Since we can’t change the society, we should try to start from the little things.

Regarding me, I’m a hopeless case, but I’m 24, I’m aware of everything and if I want to go with the flow, it’s only my choice and I have to face the consequences.


4 thoughts on “I love food and television. Am I doomed?

  1. eva157 says:

    Love your post, Emma!

    I have always been worried about in the future my children will sink in the junk food. Maybe it’s a too-early worry. But after seeing so many young children just addicted to fatty so-called fashioned food in ads, I really cannot help myself.

    As you putting in your blog, the vivid advertisements just push junk food to the child. These advertising people always make junk food be seen as exciting and cool.

    I read some research results about how the contents of social motivation influence audiences’ attitudes toward advertising products:
    Griskevicius, V., Ackerman, J. M., Van den Bergh, B., & Li, Y. J. (2011). Fundamental Motives and Business Decisions. In Evolutionary Psychology in the Business Sciences (pp. 17-40). Springer Berlin Heidelberg.

    That leave me thinking that if ads for junk food is broadcasting after idol plays, things may be worse. Idol’s image arose adolescents’ motivation on pursue fashion. Then the cool and vivid food advertisements must be more persuasive.


  2. t1mcox says:

    I agree that advertisements can increase the amount of food that children consume. Research has shown that children in America were exposed to 15 TV adverts for each, making it a total of (almost) 5,500 food ads a year; with 98% of these adverts promoting food that was high in salts, fats and sugars (Lobstein et al., 2009).

    A study conducted by Harris, Bargh, and Brownell (2009)investigated into the effects of food adverts on children. In the experiment they asked children to watch a cartoon with advert breaks. The 118 children were divided into two groups; in one condition they were shown food adverts (experimental group) and in the other condition they were shown non-food adverts (control group). After the cartoon the experimenters provided snakes and measured how much the children ate. They found the children in experiment condition ate 45% more snakes than the control group.

    Harris, Bargh, and Brownell (2009) also investigated whether this effect was present in adults. In a similar experiment they found that adults in the experimental group with food adverts ate more than the control. What was interesting was that the adults in the experimental group reported that they had no memory of food adverts being played, suggesting that these adverts connect with us on an unconscious level.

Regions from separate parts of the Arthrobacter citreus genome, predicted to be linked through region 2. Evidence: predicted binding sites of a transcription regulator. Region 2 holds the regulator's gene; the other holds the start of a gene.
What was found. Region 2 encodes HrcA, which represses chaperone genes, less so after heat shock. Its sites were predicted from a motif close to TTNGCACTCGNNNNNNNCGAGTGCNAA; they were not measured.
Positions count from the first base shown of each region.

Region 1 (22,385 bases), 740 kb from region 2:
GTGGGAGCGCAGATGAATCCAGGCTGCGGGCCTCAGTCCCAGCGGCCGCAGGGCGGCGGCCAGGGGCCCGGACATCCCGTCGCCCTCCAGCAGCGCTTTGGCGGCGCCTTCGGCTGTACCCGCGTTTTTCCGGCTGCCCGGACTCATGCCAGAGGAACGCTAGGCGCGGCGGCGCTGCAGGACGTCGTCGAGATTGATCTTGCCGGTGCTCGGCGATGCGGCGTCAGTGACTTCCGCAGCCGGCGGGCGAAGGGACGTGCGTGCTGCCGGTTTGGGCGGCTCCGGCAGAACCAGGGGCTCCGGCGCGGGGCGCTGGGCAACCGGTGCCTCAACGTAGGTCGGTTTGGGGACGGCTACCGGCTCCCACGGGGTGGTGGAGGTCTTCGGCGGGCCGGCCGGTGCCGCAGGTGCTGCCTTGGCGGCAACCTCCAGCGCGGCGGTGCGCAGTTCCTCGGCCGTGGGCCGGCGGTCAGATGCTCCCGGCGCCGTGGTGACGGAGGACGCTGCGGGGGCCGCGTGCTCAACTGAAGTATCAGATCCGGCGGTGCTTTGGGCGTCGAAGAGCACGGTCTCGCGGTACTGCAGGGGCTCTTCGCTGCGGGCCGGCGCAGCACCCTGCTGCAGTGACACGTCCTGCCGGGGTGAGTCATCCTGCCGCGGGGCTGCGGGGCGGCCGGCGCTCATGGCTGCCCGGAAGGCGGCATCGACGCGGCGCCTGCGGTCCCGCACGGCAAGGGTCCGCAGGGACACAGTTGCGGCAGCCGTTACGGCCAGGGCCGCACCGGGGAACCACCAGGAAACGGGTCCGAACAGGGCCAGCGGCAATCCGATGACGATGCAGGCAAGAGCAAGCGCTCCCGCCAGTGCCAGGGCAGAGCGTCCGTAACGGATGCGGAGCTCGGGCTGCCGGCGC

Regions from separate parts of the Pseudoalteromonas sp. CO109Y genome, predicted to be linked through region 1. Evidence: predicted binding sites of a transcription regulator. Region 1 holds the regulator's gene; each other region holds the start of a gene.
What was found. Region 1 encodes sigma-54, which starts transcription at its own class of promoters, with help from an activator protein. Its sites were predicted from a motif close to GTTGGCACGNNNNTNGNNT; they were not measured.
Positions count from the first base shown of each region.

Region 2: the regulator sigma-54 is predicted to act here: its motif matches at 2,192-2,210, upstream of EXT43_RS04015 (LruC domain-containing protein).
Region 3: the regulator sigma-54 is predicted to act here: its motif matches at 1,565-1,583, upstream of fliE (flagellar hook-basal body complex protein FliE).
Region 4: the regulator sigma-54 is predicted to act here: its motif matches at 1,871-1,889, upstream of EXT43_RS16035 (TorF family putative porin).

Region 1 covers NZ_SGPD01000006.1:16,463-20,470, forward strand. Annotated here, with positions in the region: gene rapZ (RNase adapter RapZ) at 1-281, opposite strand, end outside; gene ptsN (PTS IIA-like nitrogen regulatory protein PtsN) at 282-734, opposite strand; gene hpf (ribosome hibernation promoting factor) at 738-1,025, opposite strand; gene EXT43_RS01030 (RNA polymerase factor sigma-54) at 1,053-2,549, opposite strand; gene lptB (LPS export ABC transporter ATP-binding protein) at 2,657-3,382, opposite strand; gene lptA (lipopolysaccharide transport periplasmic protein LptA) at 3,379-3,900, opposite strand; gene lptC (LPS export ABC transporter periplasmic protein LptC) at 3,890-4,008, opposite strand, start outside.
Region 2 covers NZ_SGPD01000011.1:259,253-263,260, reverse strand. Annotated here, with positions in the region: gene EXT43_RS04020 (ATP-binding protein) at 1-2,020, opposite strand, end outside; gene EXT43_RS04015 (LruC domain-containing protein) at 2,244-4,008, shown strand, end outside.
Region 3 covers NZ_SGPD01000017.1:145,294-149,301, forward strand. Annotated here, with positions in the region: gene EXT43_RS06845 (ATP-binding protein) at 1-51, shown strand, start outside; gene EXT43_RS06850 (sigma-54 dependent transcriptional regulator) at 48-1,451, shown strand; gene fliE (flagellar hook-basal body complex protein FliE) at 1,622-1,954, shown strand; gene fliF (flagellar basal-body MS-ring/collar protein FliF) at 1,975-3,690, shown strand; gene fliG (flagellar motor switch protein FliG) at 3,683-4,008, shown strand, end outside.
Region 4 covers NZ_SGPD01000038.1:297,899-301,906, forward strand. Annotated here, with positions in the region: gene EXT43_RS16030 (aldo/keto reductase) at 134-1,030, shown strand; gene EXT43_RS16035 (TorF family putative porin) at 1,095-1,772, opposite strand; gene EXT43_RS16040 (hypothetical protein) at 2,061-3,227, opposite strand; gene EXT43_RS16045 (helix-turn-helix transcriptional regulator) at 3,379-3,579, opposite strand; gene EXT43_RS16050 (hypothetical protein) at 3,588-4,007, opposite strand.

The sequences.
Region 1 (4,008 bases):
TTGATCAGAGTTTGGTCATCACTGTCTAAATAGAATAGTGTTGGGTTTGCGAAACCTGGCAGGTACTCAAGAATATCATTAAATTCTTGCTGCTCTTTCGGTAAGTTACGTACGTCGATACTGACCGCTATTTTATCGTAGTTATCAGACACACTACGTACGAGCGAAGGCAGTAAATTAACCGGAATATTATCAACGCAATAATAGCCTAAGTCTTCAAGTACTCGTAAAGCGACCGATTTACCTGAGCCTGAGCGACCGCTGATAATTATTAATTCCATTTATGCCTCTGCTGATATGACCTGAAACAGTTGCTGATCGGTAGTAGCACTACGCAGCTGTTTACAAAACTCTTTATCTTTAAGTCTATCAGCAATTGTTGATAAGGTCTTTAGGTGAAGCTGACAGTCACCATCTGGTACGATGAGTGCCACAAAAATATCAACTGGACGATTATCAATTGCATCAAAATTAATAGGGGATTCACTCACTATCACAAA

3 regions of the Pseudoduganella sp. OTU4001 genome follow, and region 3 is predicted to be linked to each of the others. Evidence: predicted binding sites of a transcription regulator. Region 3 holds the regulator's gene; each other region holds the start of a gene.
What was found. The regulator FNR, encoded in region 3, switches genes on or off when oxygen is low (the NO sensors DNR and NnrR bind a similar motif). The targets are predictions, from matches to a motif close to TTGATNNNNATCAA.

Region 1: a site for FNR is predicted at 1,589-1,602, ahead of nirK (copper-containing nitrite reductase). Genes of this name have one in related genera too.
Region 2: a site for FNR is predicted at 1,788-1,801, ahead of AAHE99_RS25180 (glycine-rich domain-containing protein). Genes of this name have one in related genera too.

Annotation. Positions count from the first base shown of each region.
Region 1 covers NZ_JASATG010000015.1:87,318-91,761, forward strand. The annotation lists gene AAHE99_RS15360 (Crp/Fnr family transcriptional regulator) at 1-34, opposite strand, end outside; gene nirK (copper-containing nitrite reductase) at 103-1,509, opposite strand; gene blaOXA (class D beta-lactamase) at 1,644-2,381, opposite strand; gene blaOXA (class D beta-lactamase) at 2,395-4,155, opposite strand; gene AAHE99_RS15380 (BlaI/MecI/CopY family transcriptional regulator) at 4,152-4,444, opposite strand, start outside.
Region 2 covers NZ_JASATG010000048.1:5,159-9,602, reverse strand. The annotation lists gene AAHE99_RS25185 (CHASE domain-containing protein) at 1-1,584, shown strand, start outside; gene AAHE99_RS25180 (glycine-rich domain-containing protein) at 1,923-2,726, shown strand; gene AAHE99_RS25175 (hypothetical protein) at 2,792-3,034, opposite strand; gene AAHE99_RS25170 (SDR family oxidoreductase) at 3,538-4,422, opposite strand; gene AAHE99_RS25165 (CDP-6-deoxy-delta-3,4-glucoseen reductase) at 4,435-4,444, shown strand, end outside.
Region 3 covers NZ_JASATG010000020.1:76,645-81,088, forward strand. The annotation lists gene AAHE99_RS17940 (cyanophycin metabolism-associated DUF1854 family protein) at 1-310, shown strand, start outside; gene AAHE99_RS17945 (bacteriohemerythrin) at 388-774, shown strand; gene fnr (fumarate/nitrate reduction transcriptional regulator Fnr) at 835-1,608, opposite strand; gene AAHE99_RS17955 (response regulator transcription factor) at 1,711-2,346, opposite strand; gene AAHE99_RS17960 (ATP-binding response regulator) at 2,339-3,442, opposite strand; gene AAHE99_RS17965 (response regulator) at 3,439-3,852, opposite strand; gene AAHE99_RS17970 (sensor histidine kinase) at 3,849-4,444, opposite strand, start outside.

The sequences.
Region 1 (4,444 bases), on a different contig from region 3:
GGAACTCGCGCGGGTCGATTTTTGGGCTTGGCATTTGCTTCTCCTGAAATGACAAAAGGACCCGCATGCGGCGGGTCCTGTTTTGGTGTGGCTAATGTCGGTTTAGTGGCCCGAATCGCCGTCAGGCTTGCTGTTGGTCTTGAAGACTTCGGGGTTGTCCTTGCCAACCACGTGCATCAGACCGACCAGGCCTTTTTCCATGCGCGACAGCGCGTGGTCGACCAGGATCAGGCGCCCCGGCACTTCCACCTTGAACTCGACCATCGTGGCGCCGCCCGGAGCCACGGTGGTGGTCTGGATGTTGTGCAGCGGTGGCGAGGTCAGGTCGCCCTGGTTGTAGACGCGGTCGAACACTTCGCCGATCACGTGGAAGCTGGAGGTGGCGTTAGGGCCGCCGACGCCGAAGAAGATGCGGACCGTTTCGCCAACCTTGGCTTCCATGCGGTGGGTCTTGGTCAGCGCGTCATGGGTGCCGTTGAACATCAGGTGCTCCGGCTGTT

3. emestljj says:

    When the the first time I arrived UK to do my undergraduate final year,the whole year I was eating the most junk food in my entire life. I never ate that much of junk food back in Malaysia. I don’t know why but somehow i did managed to control it.

    However, when kids encounter with junk food or low nutritional food, this seems not right. Often advertised products used licensed characters such as SpongeBob Square Pants for entertainment use to influence positive perceptions of advertised food. Several studies found that children prefer the taste of food advertised with popular character comparing with the same food (http://www.sciencedirect.com/science/article/pii/S1499404613001127). This shows how powerful advertisement is on influencing children perceptions. Especially with cereal brands, often we see cartoon character that marketer try to associate with children to persuade their parents to turn into buying decision. Yet, the limit use of popular children characters in any child targeted food advertising can be part of healthful diet.


  4. consumedbyadvertisements says:

    Food glorious food, in your conclusion you spoke about how are 24 and how aware you are about food consumption but what I feel this blog didn’t talk about is the worrying element of food advertising to children and their overexposure to unhealthy food advertisements (http://www.esrc.ac.uk/_images/briefing-unhealthy-ads_tcm8-24202.pdf) This paper talked about how Ofcom has introduced regulations to banning the advertising of foods. After the ban was introduced it was found that the exposure of children to unhealthy food advertising remained the same despite the ban because the tv shows the children watched were not regulated under the ban. Therefore Emma should Ofcom introduce either outright ban on the advertising of unhealthy foods or a set of regulations and a committee that monitors these regulations and implements punishments such as fines when necessary. In order to reduce unhealthy food consumption within the UK as obesity is becoming more and more prevalent here.